STEM CELLS

Cover image for Vol. 32 Issue 5

Edited By: Jan A. Nolta

Impact Factor: 7.701

ISI Journal Citation Reports © Ranking: 2012: 2/17 (CELL & TISSUE ENGINEERING); 4/67 (Hematology); 8/160 (Biotechnology & Applied Microbiology); 14/197 (Oncology); 27/185 (Cell Biology)

Online ISSN: 1549-4918

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The Best Papers from Our 2012 Young Investigators


The STEM CELLS Young Investigator Award honors a young scientist who is principal author of a significant research paper published in STEM CELLS. The STEM CELLS Editors support the efforts of these emerging researchers and encourage the development of these young investigators who are making significant impacts in this field, thus fostering the future of their clinical applications.

Glycogen Synthase Kinase 3β and Activin/Nodal Inhibition in Human Embryonic Stem Cells Induces a Pre-Neuroepithelial State That Is Required for Specification to a Floor Plate Cell Lineage
Denham, Mark

Expression of Heme Oxygenase-1 in Neural Stem/Progenitor Cells as a Potential Mechanism to Evade Host Immune Response
Bonnamain, Virginie

Cell Surface Structures Influence Lung Clearance Rate of Systemically Infused Mesenchymal Stromal Cells
Mathieux, Elodie

Are Therapeutic Human Mesenchymal Stromal Cells Compatible with Human Blood?
Nystedt, Johanna

Inhibition of T Cell Protein Tyrosine Phosphatase Enhances Interleukin-18-Dependent Hematopoietic Stem Cell Expansion
von Bahr, Lena

FM19G11 Favors Spinal Cord Injury Regeneration and Stem Cell Self-Renewal by Mitochondrial Uncoupling and Glucose Metabolism Induction
Bourdeau, Annie

Skin-derived Precursors as a Source of Progenitors for Cutaneous Nerve Regeneration
Moreno Manzano

Monoclonal Antibodies Against Lgr5 Identify Human Colorectal Cancer Stem Cells
Le, Lu Q.

Brief Report: Intravital Imaging of Cancer Stem Cell Plasticity in Mammary Tumors
Kemper, Kristel

Umbilical Cord Blood Therapy Potentiated with Erythropoietin for Children with Cerebral Palsy: A Double-blind, Randomized, Placebo-Controlled Trial
Van Rheenen, Jacco

 

Therapeutic Stem Cells for Cancer Papers

Khalid Shah

Despite the considerable progress that has been made towards developing cancer therapeutics, there is still an urgent need for creating alternate and innovative means of cancer treatment. The most notable pitfalls of current treatments are the short half-life of a number of cancer specific drugs, limited drug delivery to some cancer types, and their adverse effects on vital non-cancerous bodily tissues. For the last decade, increasing number of research groups have focused on developing and testing therapeutic stem cells in different animal models of cancer. The ability of adult mesenchymal stem cells (MSCs) and neural stem cells (NSCs) to preferentially migrate towards local and disseminated malignant disease and interact with different tissue environments present them as attractive candidates for cell based therapies in humans. Recently, induced pluripotent stem cells (iPSCs), which provide a novel and practical tool for human disease modeling and correction, have demonstrated therapeutic potential for cancer treatment.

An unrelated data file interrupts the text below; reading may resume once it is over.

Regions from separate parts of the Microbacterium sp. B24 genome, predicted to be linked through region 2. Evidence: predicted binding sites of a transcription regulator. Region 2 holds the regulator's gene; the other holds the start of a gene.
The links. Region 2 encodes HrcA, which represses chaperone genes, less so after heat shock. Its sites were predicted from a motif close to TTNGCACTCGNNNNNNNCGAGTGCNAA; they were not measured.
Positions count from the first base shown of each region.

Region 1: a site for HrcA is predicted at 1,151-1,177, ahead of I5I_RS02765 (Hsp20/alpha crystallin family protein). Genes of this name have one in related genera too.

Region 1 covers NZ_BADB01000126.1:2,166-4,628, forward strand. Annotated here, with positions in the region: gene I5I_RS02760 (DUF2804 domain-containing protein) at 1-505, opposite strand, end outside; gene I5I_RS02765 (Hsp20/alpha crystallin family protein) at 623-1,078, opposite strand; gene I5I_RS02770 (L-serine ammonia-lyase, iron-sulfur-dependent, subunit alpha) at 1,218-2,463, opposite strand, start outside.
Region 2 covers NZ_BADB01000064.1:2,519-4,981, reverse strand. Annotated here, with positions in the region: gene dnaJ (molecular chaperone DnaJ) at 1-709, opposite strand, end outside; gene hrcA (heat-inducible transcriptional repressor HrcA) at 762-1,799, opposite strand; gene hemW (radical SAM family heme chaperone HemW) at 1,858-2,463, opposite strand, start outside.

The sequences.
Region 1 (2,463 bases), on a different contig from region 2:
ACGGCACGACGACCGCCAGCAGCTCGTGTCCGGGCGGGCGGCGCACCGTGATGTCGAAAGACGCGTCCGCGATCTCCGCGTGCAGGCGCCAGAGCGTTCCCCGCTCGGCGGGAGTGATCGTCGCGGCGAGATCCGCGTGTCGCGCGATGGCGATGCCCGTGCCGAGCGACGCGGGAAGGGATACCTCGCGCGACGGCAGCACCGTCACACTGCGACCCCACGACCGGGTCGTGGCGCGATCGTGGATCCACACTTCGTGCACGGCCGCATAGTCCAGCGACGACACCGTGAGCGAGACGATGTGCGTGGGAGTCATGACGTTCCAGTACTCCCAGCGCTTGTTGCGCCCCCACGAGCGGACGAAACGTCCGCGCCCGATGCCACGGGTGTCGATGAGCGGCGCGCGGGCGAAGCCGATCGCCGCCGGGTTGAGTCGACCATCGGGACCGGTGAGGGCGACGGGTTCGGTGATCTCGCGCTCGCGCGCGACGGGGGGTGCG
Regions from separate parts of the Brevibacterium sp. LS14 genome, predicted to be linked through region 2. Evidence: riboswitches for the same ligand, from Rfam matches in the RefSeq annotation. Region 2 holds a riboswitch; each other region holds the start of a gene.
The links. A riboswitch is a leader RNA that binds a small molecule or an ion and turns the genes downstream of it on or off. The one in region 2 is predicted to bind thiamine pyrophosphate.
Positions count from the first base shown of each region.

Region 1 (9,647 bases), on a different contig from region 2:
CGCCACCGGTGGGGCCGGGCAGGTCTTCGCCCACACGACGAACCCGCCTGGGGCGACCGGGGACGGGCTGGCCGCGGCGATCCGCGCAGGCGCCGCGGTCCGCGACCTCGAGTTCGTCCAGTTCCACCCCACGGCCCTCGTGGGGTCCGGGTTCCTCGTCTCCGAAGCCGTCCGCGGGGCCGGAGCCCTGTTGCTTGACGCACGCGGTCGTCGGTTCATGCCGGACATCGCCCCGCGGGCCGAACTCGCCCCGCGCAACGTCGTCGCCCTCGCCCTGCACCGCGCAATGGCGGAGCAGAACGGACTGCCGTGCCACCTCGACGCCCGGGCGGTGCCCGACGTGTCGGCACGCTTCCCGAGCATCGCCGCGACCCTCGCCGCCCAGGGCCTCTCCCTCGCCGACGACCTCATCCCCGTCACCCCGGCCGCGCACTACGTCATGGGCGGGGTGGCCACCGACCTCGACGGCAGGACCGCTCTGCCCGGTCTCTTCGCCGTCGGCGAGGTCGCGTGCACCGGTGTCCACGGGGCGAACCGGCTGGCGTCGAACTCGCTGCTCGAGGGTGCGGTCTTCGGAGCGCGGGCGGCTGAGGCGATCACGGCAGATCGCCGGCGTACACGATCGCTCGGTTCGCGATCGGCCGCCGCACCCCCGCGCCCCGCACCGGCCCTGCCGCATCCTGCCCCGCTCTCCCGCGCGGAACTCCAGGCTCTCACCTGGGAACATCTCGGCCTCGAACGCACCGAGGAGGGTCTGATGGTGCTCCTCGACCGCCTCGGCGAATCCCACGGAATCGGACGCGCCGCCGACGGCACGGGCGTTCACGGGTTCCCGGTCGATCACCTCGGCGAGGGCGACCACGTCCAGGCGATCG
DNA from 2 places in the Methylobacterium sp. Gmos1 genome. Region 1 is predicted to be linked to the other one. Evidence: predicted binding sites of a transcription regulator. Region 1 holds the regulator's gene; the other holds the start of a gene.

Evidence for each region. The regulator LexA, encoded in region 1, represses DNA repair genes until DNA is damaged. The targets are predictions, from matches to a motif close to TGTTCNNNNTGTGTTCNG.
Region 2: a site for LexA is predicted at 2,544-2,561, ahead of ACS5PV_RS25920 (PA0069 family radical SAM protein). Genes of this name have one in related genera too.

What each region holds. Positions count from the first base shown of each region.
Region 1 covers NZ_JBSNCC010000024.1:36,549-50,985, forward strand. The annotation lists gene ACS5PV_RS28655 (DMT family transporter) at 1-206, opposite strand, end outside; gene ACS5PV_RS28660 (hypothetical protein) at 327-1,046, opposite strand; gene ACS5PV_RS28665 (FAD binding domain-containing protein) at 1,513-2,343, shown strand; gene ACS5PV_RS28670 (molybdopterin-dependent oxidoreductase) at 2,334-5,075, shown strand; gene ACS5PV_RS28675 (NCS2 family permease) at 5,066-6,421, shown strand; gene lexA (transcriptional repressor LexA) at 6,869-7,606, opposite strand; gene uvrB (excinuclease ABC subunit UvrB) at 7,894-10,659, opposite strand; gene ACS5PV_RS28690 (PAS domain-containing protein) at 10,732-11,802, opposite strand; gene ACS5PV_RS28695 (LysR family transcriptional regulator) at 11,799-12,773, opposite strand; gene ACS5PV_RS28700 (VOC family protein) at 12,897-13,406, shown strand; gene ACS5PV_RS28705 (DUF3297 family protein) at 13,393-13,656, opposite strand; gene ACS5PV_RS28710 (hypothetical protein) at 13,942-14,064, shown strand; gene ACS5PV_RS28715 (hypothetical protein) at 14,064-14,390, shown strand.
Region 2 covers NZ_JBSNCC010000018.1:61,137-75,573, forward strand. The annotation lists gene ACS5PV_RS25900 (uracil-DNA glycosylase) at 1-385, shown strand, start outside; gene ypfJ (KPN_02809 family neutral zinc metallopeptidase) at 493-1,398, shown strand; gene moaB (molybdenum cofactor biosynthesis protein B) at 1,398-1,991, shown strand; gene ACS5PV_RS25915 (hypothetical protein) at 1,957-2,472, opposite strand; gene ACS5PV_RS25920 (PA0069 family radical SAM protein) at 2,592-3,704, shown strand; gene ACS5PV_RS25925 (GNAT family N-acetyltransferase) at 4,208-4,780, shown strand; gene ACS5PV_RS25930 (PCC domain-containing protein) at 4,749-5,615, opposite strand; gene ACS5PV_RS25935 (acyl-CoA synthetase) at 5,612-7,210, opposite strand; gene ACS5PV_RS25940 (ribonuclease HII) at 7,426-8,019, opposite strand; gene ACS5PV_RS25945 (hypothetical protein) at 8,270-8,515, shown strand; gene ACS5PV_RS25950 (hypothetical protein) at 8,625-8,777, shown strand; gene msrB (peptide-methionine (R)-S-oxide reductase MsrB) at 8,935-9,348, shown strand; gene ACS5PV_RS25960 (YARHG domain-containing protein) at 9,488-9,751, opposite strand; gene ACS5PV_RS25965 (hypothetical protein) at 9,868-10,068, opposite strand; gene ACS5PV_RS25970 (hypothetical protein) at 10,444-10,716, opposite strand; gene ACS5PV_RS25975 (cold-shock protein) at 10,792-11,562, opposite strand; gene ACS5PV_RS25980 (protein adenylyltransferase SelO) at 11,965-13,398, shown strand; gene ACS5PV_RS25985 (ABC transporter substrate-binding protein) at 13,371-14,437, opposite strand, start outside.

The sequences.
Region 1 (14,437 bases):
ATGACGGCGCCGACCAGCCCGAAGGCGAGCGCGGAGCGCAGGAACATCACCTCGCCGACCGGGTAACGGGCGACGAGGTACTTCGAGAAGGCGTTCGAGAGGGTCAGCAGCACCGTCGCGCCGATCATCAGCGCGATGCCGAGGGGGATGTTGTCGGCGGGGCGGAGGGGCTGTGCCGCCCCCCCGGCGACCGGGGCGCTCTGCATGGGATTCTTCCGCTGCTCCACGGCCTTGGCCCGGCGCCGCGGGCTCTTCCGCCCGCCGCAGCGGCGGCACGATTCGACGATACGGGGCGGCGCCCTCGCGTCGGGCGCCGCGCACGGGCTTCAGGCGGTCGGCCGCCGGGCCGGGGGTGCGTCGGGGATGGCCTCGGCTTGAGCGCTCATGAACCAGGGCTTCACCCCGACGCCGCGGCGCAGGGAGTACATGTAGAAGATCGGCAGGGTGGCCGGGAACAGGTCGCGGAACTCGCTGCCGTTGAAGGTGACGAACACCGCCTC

The unmodified stem cells, particularly MSCs, possess anti-tumor effects both in vitro and in different mouse models of cancer. This is attributed to the factors released by MSCs that have antitumor properties, which can reduce the proliferation of glioma, melanoma, lung cancer, hepatoma, and breast cancer cells. Both MSCs and NSCs have been genetically modified, primarily to introduce and over-express exogenous genes for expression/secretion of a desired therapeutic factor for targeted treatment of both primary and metastatic tumor types. Mesenchymal stem cells (MSCs) are multipotent cells that can be isolated and expanded with relative ease from a number of different sources, including bone marrow, cord blood, adipose tissue, and dental pulp. Although MSCs play a primary role in tissue regeneration, they also have the proven ability to migrate specifically to the site of multiple tumor types in vivo. Although different MSC types have been engineered with therapeutic agents to specifically target numerous tumor types, the ability to image MSC homing to tumors and engraftment in real-time to confirm tumor targeting is essential to increase understanding of this process and facilitate translation to the clinical setting. Dwyer et al (STEM CELLS 2011;29:1149-117) explored the non-invasive tracking of MSC migration and sodium iodide symporter (NIS) transgene expression in real time prior to therapy in a mouse model of breast cancer. A major advantage to this approach is the ability to noninvasively image uptake of a tracer such as 99mTechnetium pertechnetate (99mTcO_4) or 123Iodide (123I) before administration of a therapeutic dose of 131I. Dwyer et al engineered MSCs to express sodium NIS and utilized MSC-NIS for imaging and subsequent therapy of breast cancer. Tumor bearing animals received an intravenous or intratumoral injection of NIS expressing MSCs (MSC-NIS), followed by (99m) Technetium pertechnetate imaging. SPECT imaging and subsequent bio-distribution studies revealed significant reduction in radionuclide accumulation in non-target tissue as compared to the tumor tissue 2 weeks post MSC-NIS and (131) I injection. Based on imaging/biodistribution data, animals received a therapeutic dose of (131) I 2 weeks after MSC-NIS injection which resulted in a significant reduction in tumor growth. Non-invasive tracking of MSC migration and transgene expression in real time prior to therapy is a major advantage of this study's technique. As MSCs have the ability to target multiple tumor types, this approach has potential applications in a range of cancers.